Originally founded in 1894 to manufacture telephones, the Stromberg-Carlson company also produced radio components, and began selling their own complete sets during the early 1920s. By that time, the radio craze had fully absorbed the American public, and radio pioneer RCA was cornering the market after scooping up over 2,000 broadcasting-related patents.

Stromberg-Carlson entered the field by making smaller parts for tube radios. Eventually, the company applied its telephone-audio expertise to develop a successful line of radio headsets. In 1923, the company was licensed to produce the “Neutodyne” radio circuit designed by Dr. L. A. Hazeltine. Stromberg-Carlson’s first set came out in early 1924, and the company steadily grew its radio production, eventually requiring RCA licenses for several products.

In 1926, Stromberg-Carlson became the first manufacturer to merge phonograph and radio technology by incorporating a phonograph jack into its radio chassis. By the end of the decade, Stromberg-Carlson sold sets with fully integrated radio and turntable technologies, and the company’s radio sales surpassed that of its telephones.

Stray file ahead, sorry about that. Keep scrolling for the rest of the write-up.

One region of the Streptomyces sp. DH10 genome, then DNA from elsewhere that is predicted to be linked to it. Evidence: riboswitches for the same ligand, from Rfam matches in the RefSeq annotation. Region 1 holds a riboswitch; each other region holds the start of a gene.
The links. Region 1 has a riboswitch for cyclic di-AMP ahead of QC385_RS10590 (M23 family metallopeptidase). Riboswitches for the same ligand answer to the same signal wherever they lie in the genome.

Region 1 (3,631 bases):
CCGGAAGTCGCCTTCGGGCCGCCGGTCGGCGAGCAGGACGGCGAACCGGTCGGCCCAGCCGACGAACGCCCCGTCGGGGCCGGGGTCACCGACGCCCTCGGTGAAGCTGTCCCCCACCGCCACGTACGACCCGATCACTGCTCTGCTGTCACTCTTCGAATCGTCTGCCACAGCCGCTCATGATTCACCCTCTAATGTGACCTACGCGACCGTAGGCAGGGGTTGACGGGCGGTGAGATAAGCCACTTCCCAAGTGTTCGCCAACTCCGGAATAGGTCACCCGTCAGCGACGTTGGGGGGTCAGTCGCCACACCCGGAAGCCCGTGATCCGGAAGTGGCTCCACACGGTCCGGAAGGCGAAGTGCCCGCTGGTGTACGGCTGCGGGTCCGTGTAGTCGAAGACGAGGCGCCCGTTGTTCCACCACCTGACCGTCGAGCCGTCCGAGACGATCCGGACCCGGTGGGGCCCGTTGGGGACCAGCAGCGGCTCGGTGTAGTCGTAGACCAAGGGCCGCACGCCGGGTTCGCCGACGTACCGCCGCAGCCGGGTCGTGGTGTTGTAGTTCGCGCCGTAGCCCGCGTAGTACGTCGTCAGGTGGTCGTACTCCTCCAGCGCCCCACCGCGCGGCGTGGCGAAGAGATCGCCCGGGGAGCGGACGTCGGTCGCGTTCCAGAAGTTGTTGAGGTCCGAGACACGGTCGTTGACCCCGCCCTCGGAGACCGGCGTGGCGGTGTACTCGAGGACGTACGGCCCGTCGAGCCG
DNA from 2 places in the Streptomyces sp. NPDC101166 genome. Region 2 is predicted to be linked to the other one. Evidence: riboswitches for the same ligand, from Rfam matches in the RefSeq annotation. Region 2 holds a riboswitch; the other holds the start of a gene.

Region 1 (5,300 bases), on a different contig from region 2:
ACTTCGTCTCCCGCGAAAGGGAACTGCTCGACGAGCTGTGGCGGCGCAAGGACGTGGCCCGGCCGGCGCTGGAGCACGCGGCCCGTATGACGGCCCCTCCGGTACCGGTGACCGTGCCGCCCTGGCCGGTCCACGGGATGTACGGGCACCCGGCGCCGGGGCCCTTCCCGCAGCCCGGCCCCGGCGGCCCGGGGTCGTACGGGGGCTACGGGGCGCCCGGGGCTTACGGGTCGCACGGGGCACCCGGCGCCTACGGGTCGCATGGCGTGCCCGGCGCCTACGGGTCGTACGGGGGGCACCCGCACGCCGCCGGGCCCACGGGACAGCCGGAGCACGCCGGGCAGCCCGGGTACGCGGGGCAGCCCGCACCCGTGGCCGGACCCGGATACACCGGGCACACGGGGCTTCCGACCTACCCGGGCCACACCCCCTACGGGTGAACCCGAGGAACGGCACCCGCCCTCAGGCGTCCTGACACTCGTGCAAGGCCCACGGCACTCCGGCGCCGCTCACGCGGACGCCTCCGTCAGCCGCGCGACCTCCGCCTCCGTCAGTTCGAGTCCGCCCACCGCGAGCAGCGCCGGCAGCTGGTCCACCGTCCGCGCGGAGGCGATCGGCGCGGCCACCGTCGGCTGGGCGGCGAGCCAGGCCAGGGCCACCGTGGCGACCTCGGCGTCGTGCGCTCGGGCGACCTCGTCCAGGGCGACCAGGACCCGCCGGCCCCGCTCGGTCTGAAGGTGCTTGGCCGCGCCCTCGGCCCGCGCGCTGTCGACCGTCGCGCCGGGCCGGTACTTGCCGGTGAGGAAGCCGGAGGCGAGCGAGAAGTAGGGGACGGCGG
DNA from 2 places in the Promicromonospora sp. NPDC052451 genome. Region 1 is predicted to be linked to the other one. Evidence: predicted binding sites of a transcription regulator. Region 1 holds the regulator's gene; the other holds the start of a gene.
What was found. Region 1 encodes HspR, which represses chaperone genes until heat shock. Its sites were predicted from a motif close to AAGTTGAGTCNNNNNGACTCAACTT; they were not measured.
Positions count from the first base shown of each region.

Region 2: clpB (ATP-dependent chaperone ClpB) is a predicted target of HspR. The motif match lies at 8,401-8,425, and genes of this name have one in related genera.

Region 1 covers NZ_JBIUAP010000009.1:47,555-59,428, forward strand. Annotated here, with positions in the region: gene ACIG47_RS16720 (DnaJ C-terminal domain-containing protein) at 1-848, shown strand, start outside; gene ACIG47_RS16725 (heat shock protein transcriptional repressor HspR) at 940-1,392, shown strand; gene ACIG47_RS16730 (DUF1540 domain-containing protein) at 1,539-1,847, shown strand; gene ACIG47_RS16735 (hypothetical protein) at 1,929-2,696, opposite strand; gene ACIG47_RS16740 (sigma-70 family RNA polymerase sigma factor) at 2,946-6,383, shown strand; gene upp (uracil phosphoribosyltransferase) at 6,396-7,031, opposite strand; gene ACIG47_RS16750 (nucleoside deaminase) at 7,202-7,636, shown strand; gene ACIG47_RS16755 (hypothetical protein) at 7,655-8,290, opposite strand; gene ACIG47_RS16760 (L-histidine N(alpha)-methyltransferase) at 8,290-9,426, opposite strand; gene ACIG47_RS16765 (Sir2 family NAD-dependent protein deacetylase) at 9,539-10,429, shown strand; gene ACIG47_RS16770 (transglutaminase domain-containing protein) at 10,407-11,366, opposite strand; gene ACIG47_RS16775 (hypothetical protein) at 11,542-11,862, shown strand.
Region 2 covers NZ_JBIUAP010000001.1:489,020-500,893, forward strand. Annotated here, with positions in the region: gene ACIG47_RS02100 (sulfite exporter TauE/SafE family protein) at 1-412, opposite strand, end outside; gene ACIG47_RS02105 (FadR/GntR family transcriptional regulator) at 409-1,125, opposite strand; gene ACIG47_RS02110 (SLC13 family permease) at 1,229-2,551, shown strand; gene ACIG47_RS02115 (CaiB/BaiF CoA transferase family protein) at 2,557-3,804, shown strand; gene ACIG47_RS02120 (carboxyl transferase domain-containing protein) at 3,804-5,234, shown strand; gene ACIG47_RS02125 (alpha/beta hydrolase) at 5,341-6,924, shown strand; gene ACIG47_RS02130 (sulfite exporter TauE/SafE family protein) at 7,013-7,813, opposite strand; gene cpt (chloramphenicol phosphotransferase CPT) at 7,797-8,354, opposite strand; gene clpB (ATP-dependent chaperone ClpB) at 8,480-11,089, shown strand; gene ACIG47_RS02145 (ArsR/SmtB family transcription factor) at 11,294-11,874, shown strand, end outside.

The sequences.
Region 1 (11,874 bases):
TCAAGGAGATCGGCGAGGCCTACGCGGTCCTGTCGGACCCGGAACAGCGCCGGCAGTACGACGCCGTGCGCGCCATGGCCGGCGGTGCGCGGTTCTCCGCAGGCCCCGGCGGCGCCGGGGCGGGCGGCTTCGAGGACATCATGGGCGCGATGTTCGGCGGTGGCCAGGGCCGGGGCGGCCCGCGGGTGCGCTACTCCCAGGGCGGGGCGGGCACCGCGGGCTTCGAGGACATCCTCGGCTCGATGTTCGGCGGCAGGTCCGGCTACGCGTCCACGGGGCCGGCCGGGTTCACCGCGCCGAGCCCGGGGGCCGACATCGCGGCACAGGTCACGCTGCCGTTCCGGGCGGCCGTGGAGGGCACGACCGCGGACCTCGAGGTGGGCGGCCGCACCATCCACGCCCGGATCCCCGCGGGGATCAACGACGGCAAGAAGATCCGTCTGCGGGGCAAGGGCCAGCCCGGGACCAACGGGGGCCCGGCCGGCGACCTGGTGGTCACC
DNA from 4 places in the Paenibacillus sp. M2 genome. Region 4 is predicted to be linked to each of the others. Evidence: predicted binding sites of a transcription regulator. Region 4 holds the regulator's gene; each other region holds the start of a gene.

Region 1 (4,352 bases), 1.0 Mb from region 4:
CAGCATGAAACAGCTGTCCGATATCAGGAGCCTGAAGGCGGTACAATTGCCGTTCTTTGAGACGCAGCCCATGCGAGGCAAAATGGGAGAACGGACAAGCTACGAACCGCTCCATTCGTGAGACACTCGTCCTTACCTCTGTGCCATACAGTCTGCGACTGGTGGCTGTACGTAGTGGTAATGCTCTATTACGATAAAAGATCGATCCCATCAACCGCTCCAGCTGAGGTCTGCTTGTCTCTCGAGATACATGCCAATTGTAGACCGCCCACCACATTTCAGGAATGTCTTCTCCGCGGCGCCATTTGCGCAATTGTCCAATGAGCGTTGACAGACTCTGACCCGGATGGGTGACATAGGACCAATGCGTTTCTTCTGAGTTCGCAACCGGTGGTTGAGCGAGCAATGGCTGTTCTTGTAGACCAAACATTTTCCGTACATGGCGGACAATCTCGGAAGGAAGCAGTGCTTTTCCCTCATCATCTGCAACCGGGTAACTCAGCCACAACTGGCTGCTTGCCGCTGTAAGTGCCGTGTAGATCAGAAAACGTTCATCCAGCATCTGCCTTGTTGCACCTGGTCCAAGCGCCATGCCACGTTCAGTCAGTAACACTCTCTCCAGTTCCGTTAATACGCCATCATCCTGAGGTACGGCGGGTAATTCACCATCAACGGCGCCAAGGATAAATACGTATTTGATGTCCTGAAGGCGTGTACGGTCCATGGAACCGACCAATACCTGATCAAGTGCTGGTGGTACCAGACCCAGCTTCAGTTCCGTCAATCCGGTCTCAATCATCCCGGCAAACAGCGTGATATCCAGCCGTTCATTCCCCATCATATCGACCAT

The 1930s represented boom years for Stromberg-Carlson’s radio development, as it introduced new modifications like automatic volume control, improved amplifying methods, and an early push-button tuning mechanism. Ads from the late '30s emphasize other innovations, like the unique Stromberg-Carlson “acoustical labyrinth,” a complex baffle design which improved sound quality by guiding audio waves through a series of interlocking chambers, and its “Te-Lek-Tor” series, which included remote-control capabilities. “Let your dealer arrange an audition,” was the brand’s cheeky slogan, emphasizing its reputation for superior sound quality.

Over the next 20 years, Stromberg-Carlson created an array of gorgeous Art Deco-inspired radios, from the sleek, ivory-colored 140-K console to the tabletop 225-H with its floral-patterned speaker grill and octagonal dial. After the company’s merger with General Dynamics in 1955, the business was restructured to focus production on telephone products, and its radios were discontinued.


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